Figure 6
Figure 6

Ancestral area reconstructions based on DEC M2 model on the tree 1 (top), sea-level changes curves from Lochkovian to Frasnian (middle) based on Haq & Schutter55, and Lower Devonian palaeomap of Southern Gondwana (bottom) modified from Torsvik & Cocks56. Arrows on the palaeomap indicate inferred Lochkovian (full arrow) and Pragian (dashed arrow) dispersal routes for Metacryphaeus taxa. Additional abbreviations: DML, Dronning Maud Land, Antarctica; EWM, Ellsworth-Whitmore Mountains, Antarctica; MT, Mexican terranes; P, Precordillera Terrane, Argentina; Pat., Patagonia.

The last common ancestor of Metacryphaeus meloi, M. kegeli, and M. tuberculatus, and the node including only the latter two taxa were reconstructed with two almost equal probable ranges, either restricted to Bolivia and Peru (A) or a joint distribution (Fig. 6) also including the Parnaíba and Paraná basins (ABE). These different ancestral range reconstructions imply distinct processes of range changes, respectively: 1 - successive dispersals from Bolivia and Peru to the other areas (for an ancestral with distribution restricted to A), 2 - distribution expansions inferred as founder events (for an ancestral widely distributed in ABE). Nevertheless, in all cases M. meloi and M. kegeli became restricted to the Parnaíba Basin (E), whereas M. tuberculatus maintained (or reached) a widespread distribution (ABE), even though its earliest records, dated as late Eifelian and early Givetian, do not include the Parnaíba Basin4,5,6,11,12. Alternatively, but with lower statistical support, the ancestral range reconstruction hypothesized for the clades M. meloi + (M. tuberculatus + M. kegeli) and M. tuberculatus + M. kegeli could be AB, encompassing only their older records. This would imply expansion events towards the Parnaíba Basin (E) after the arrival of ancestors in the Paraná Basin (B).

The arrival of Metacryphaeus in the Parnaíba Basin may have occurred via two alternative routes (Fig. 6). A northern route (surrounding the northern margin of the South American continent) would impose no continental (landmass) barriers, but there would be climatic barriers related to the warmer waters the animals would need to overcome, as the Malvinokaffric Realm marks cooler areas. Also, faunas of this age on the northern margin of South-America belong to other realms, which lack Metacryphaeus. On the other hand, a route through the Amazon Basin (Fig. 6) would have presented no climatic or faunal barriers (cf.15,18,19). Even a continental barrier might not have been in place, as there were transgression events possibly connecting that basin to Bolivia and Peru. The lack of fossils of this age in the Amazon Basin, which could confirm such a dispersal route, is related to the depositional gap present in the upper Lochkovian and lower Emsian of the basin (cf.20,21,22,23,24,25). This absence of Lochkovian–lower Emsian rocks is also observed in the Parnaíba Basin20,21,24, which hinders palaeobiogeographical inferences related to the presence/absence of Metacryphaeus in the Lower Devonian of this basin.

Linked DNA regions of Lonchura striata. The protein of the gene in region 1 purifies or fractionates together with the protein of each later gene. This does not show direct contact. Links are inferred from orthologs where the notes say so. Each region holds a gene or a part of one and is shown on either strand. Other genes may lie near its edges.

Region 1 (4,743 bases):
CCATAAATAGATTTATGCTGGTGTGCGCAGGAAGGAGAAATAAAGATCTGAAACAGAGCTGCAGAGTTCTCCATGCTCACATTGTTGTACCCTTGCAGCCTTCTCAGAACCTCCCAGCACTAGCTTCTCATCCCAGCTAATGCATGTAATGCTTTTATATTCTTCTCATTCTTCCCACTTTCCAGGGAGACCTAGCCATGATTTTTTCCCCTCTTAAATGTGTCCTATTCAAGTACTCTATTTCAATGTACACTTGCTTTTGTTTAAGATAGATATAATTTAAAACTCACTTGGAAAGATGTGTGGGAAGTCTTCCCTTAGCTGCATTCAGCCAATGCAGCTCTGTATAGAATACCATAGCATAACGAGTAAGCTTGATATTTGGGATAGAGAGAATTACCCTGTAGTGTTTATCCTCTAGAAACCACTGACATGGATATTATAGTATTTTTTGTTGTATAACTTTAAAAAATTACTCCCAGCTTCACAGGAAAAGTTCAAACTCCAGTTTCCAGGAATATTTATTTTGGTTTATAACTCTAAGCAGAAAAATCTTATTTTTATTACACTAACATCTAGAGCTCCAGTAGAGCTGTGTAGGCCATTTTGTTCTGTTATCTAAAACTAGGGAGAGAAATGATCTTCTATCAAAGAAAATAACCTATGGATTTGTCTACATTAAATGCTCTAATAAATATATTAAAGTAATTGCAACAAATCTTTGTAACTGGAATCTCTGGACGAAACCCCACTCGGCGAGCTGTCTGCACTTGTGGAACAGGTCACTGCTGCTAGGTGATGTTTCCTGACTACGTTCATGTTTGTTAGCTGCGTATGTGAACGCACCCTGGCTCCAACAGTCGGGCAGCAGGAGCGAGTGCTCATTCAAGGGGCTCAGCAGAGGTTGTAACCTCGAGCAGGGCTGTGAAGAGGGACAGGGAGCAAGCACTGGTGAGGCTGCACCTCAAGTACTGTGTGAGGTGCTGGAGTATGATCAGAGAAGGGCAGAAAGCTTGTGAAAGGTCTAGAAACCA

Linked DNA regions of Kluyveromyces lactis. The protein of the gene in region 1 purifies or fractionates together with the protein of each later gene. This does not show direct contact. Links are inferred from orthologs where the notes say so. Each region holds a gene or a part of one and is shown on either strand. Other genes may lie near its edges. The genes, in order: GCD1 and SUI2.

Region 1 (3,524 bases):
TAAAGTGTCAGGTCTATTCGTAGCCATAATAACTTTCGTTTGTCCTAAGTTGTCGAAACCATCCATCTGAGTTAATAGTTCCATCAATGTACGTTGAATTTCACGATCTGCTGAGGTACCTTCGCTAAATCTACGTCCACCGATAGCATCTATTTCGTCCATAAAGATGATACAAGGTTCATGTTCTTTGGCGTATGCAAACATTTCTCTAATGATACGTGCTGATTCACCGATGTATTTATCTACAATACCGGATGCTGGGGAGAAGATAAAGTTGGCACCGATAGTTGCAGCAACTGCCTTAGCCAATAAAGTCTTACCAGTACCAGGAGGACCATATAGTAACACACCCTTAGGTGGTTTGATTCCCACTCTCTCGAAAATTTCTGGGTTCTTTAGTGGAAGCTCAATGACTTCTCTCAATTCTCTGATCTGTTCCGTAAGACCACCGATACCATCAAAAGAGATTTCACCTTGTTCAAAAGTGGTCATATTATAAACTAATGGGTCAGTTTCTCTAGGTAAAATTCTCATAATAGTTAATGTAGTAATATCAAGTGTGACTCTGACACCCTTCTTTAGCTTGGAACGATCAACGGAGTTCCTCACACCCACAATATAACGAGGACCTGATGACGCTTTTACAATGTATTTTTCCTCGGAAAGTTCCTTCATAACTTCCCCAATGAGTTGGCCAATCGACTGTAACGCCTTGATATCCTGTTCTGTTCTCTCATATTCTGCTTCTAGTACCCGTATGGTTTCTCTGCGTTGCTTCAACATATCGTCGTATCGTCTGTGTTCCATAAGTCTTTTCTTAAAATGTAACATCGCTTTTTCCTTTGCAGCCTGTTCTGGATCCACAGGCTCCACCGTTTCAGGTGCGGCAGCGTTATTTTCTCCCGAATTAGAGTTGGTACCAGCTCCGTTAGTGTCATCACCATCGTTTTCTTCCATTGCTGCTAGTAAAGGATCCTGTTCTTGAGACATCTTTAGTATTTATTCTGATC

Other trilobite genera also have a broad Gondwanan distribution during the Devonian, e.g. the calmoniid Eldredgeia, with occurrences in the Bolivia, Brazil (Amazon and Parnaíba basins), and South Africa, and the homalonotid Burmeisteria, with records in the Brazil (Amazon, Parnaíba, and Paraná basins), Falkland Islands, South Africa, and Ghana1,15,19,26. Furthermore, the distribution of the brachiopods Tropidoleptus carinatus (Conrad, 1839) and Australocoelia palmata (Mooris & Sharpe, 1846), and the crinoids Exaesiodiscus Moore & Jeffords, 1968, Laudonomphalus Moore & Jeffords, 1968, Monstrocrinus Schmidt, 1941, and Marettocrinus Le Menn15,27,28,29,30,31,32,33,34, also reinforce that connections between the Bolivian-Peruvian region and the Amazon, Parnaíba, and Paraná basins were recurrent by the Middle Devonian (e.g.15,26). However, the dispersal and range expansion events highlighted in our biogeographic analyses (except that related to M. caffer dispersal from the Paraná Basin to South Africa) occurred during the late Lochkovian (Fig. 6). As such, our data suggest an earlier connection between all those Gondwanan regions, allowing Metacryphaeus trilobites to expand into the Paraná and Parnaíba basins via southeastern and northern/northeastern routes, respectively (Fig. 6). Another interesting fact is the diversification of Metacryphaeus in South America occurring earlier than its dispersal to South Africa (where it is represented by M. caffer). This was temporally the latest dispersal of the genus, taking place during the Pragian, and a separate event from the dispersal of M. allardyceae in the same direction (to the Falkland Islands), which occurred earlier.